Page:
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House Mice

House Mice are said to be the most common mammal in the U.S. Because they are so widespread, you may think you already know everything about this household pest, but think again! Here are eight fascinating mouse facts you probably didn’t know:

If you have a mouse infestation in Philadelphia, rest assured you are not alone

Every year between October and February, mice and other rodents invade at least 21 million homes in the United States, looking for food, water and shelter from the cold. Add in offices and factories and the mouse onslaught grows exponentially.

Mice have big appetites

Despite their tiny bodies (and even smaller stomachs!), mice eat between 15 and 20 times a day. Because of their frequent eating habits, they prefer to build their homes near food sources.

They are tiny gymnasts

Mice are good jumpers, climbers and swimmers. In fact, mice can jump a foot into the air, allowing them to easily climb up onto kitchen counters or into pantries to access food. To prevent mice and other pests from getting into your food, store all pantry items in hard, plastic containers with a tightly sealed lid. Keep office desk drawers and kitchens clean of all food waste and leftovers.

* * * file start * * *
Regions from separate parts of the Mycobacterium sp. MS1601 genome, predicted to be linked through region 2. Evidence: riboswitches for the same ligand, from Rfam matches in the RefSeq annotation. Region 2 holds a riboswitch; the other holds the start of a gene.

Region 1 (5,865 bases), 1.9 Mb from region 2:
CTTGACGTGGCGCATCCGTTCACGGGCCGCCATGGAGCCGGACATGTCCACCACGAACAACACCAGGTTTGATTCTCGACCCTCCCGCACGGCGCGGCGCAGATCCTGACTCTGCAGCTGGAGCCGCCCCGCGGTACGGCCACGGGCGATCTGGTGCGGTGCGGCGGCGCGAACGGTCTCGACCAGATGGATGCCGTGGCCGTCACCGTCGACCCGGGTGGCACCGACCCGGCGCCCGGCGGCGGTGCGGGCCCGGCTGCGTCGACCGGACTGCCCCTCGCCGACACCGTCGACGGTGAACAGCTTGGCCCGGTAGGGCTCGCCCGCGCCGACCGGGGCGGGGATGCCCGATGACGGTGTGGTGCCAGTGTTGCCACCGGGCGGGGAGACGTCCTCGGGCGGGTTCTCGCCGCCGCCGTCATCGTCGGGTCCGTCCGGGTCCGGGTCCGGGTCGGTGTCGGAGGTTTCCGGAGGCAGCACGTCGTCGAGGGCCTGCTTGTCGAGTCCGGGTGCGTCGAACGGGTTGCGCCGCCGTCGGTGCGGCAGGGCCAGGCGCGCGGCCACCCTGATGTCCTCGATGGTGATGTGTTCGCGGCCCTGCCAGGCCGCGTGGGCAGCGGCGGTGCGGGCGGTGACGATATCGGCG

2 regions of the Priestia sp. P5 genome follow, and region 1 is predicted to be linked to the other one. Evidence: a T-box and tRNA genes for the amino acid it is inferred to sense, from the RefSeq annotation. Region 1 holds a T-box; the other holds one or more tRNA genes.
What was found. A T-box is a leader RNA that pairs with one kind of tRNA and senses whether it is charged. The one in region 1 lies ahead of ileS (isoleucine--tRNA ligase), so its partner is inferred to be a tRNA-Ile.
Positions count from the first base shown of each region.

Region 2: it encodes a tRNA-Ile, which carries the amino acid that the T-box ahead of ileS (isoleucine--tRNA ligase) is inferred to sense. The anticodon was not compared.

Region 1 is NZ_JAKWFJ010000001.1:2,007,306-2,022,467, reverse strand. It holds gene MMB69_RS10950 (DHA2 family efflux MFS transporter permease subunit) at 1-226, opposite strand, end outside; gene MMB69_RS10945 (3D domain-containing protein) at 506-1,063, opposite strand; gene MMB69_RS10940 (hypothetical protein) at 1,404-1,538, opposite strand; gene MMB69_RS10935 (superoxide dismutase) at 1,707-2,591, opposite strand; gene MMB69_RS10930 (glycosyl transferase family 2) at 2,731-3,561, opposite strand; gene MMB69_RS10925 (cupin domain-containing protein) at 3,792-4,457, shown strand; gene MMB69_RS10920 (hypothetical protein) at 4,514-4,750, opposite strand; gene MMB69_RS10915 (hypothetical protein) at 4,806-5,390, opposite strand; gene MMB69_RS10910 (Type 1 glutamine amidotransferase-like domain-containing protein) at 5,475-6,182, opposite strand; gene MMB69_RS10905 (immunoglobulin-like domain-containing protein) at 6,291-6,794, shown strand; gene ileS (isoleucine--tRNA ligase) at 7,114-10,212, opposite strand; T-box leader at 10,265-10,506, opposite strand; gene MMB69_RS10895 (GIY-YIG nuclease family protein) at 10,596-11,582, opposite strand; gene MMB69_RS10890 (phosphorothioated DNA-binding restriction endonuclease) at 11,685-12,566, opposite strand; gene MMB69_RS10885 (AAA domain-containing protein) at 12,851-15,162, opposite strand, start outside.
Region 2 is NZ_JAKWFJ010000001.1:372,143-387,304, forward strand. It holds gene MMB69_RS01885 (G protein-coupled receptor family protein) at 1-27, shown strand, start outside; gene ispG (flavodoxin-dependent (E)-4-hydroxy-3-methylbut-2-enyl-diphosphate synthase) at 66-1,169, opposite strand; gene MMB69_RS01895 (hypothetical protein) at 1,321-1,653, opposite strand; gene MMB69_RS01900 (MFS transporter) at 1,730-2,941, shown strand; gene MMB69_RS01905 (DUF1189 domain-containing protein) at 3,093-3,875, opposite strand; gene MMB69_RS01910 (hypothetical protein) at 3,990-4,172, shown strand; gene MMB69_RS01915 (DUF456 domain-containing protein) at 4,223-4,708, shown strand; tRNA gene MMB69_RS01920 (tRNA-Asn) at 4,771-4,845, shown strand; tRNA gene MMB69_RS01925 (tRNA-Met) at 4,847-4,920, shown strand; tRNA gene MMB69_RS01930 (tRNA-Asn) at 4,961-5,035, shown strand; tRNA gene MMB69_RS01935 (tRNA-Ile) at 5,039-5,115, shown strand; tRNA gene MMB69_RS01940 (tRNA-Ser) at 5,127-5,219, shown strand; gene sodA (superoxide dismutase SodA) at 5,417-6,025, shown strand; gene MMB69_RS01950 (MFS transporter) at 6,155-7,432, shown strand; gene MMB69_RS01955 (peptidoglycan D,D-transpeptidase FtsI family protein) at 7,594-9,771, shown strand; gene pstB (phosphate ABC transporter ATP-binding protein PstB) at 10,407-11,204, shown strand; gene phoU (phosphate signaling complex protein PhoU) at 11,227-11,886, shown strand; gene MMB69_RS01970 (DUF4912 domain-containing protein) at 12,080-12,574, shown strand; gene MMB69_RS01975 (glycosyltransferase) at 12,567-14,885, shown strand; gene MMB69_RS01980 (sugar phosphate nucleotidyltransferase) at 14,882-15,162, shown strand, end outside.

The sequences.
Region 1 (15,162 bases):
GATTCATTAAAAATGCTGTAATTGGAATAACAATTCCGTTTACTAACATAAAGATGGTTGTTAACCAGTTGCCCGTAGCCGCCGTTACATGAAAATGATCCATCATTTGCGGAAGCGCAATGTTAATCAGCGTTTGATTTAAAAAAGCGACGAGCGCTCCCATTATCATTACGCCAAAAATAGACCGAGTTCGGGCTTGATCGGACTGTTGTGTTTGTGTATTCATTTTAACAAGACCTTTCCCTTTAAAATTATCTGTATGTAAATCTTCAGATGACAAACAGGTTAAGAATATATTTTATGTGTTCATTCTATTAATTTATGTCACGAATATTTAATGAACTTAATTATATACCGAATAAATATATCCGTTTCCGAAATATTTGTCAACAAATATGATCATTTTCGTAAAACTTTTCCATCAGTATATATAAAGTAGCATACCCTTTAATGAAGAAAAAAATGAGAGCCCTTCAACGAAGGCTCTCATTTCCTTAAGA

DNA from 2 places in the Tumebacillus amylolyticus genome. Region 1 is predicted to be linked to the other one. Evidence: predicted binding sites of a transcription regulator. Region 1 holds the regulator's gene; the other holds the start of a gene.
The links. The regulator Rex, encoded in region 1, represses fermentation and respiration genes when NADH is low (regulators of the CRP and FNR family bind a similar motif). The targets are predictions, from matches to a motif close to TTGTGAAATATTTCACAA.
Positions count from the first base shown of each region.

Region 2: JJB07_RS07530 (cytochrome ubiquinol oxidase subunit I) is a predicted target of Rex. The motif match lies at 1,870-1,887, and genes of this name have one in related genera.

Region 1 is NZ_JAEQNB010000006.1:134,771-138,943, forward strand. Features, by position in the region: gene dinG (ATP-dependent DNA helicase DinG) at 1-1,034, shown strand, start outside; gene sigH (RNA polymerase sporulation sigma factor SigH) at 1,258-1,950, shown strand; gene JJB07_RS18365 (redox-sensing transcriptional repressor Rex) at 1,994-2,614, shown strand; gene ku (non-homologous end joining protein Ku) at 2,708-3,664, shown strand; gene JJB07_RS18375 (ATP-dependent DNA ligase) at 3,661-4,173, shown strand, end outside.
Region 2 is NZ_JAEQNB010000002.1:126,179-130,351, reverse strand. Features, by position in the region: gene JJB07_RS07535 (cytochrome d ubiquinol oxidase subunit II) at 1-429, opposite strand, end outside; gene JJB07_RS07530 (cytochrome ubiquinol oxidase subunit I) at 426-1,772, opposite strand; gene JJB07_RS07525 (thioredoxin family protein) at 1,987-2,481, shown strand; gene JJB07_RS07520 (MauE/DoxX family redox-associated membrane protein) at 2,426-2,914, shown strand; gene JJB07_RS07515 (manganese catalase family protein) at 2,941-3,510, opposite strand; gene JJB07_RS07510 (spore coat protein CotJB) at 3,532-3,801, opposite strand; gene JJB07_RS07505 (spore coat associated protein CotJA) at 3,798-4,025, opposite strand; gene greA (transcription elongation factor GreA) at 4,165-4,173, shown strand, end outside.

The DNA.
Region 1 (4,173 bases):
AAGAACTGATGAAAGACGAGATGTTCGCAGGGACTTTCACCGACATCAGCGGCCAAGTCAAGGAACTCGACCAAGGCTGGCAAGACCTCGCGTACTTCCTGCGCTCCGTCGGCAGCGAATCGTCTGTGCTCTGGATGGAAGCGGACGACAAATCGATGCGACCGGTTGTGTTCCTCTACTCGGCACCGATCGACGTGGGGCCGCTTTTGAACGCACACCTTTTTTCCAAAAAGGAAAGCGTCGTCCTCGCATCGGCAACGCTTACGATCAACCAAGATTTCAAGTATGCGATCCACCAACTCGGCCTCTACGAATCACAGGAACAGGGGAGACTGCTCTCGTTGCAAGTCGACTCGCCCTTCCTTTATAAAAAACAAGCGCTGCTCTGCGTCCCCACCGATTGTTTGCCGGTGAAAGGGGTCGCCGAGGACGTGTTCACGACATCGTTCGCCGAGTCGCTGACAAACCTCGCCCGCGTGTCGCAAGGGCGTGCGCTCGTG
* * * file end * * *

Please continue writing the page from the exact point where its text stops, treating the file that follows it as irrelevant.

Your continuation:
They are also little Houdinis!

Mice can squeeze through openings as small as the size of a dime. This means that a small crack or opening on the exterior of your home (such as where utility pipes enter) is like an open door for mice. Prevent mice from gaining access to your home by sealing any openings on the exterior with a silicone caulk. You can also fill gaps and holes inside your home with steel wool.

They have relatively short lifespans

In the wild, mice usually only live for about five months, mostly because of predators such as cats, snakes and foxes. In a lab setting, mice can live for up to two years.

They spread germs more than you know

Sure, you know that mice can spread diseases like hantavirus and salmonella, but that’s just the beginning. In fact, mice can actually carry as many as 200 human pathogens!

Mice aren’t potty trained

Okay, so you already knew that. But did you know that a house mouse produces between 40 and 100 droppings per day? In addition, house mice constantly give off micro-droplets of urine as they travel around their territory every day. However, if you’re looking for a silver lining, house mice (like all rodents) do not vomit.

One mouse can turn into many mice.. quickly!

A female mouse can give birth at two months old, and may have up to a dozen babies every three weeks or as many as 150 offspring in a single year! If you spot a mouse in your home or office – please call The Aardvark immediately.

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